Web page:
In 14 months, the City of Greenville’s finances has made a dramatic turnaround. When a new mayor and two new aldermen were elected in April 2016, the city was drowning in debt with $160,000 in unpaid bills; now, the bulk of the debt has been repaid.
The Greenville City Council had a question-and-answer session to discuss finances before the Tuesday, July 11, meeting. Larry Burchard, mayor pro tem, said that the primary reason for the turnaround has been the city living within its budget. The city reduced expenditures. The residents of Greenville also stepped up and opened their pocketbooks to help. Several residents donated money to help pay bills; the community also held a fundraiser to generate funds.
Bills that were owed in April 2016, included $30,335.16 in regular bills, $27,592.42 for a new tractor, over $66,000 in various taxes, $30,053 in penalties and interest. Cash on hand at that time was $4,916.13.
As of last week, Greenville has less than $25,000 of outstanding debt. That money is owed to the IRS. Burchard said Greenville has enough money on hand to pay the remaining debt but has decided to continue with a repayment plan that was put into place several months ago. The city has agreed to pay the IRS $3,500 a month.
Today, Greenville has $69,890.14 in all of its accounts. Of that figure, $27,877.22 is in General Revenue, $18,528.01 is in the police fund, and $17,372.39 is in the water and sewer department.
In the last 14 months, Greenville has been able to gain $138,848.49. “We definitely appreciate all of the donations and hard work from our community,” Burchard said.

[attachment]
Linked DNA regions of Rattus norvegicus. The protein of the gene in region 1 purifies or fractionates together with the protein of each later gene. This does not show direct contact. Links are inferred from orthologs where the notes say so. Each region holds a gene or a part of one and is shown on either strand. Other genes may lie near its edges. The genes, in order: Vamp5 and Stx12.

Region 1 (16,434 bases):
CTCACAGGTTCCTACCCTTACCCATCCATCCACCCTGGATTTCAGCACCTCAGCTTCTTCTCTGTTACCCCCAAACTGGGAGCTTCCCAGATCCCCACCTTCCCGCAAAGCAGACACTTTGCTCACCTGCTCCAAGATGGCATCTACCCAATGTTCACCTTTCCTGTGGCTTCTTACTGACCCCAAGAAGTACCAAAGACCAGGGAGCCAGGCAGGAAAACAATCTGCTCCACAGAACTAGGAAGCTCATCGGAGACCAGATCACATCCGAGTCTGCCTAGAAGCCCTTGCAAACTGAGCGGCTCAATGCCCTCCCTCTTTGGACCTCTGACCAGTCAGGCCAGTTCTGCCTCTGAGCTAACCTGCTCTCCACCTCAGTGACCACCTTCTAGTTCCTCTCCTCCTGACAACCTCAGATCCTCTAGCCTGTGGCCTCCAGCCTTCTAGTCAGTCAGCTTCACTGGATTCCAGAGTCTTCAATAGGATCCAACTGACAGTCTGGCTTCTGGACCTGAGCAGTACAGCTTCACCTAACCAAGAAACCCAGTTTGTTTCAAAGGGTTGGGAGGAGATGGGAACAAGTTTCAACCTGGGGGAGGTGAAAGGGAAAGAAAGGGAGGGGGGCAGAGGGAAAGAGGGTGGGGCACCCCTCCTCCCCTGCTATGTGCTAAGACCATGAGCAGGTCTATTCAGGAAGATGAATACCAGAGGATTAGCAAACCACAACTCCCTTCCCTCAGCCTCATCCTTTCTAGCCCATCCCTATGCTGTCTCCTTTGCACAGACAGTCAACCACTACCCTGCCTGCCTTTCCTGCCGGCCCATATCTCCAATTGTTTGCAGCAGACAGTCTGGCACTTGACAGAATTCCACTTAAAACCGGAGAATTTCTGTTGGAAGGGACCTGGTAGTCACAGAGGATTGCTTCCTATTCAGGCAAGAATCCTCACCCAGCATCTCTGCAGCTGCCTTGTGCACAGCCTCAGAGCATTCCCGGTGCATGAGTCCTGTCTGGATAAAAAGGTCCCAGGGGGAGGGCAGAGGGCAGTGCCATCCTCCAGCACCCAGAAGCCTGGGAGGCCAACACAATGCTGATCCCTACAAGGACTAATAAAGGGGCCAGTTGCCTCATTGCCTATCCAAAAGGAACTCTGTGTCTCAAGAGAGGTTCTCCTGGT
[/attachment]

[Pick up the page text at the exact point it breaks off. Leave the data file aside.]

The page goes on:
Burchard praised City Clerk Judy Osborn. He said she has spent many hours on the telephone working to resolve Greenville’s financial woes with the IRS and the state.
“No one has any idea of the number of hours she has spent on the phone and the paperwork,” Burchard said. “You have no idea of the amount of aggravation she went through to help us.”
The IRS abated $30,053.14 in penalties. The residents of Greenville raised $20,000. The city sold the tractor and paid off that debt.
Since the new administration was elected 14 months ago, Greenville has been trying to rebuild its books. A certified public accountant was hired to sort through the city’s records and determine where the city’s money went under the previous administration. The Highway Patrol also began an investigation.
Work done by the city’s certified public accountant is complete. The accountant is slated to meet first with the Highway Patrol to deliver the results and then with the city council. According to Burchard, the city has no idea what is in the report.
“We won’t know if we will be required to have a state audit until we get the report back from the Highway Patrol,” Burchard said.
While cutting expenses, the city has been able to make improvements. Burchard said that he believes the city has done a lot of “good work.”
Residents of Greenville approved a 1-cent sales tax for the general fund in November. The city began collecting the money in April and expects July to be the first month when they receive the full benefits of it.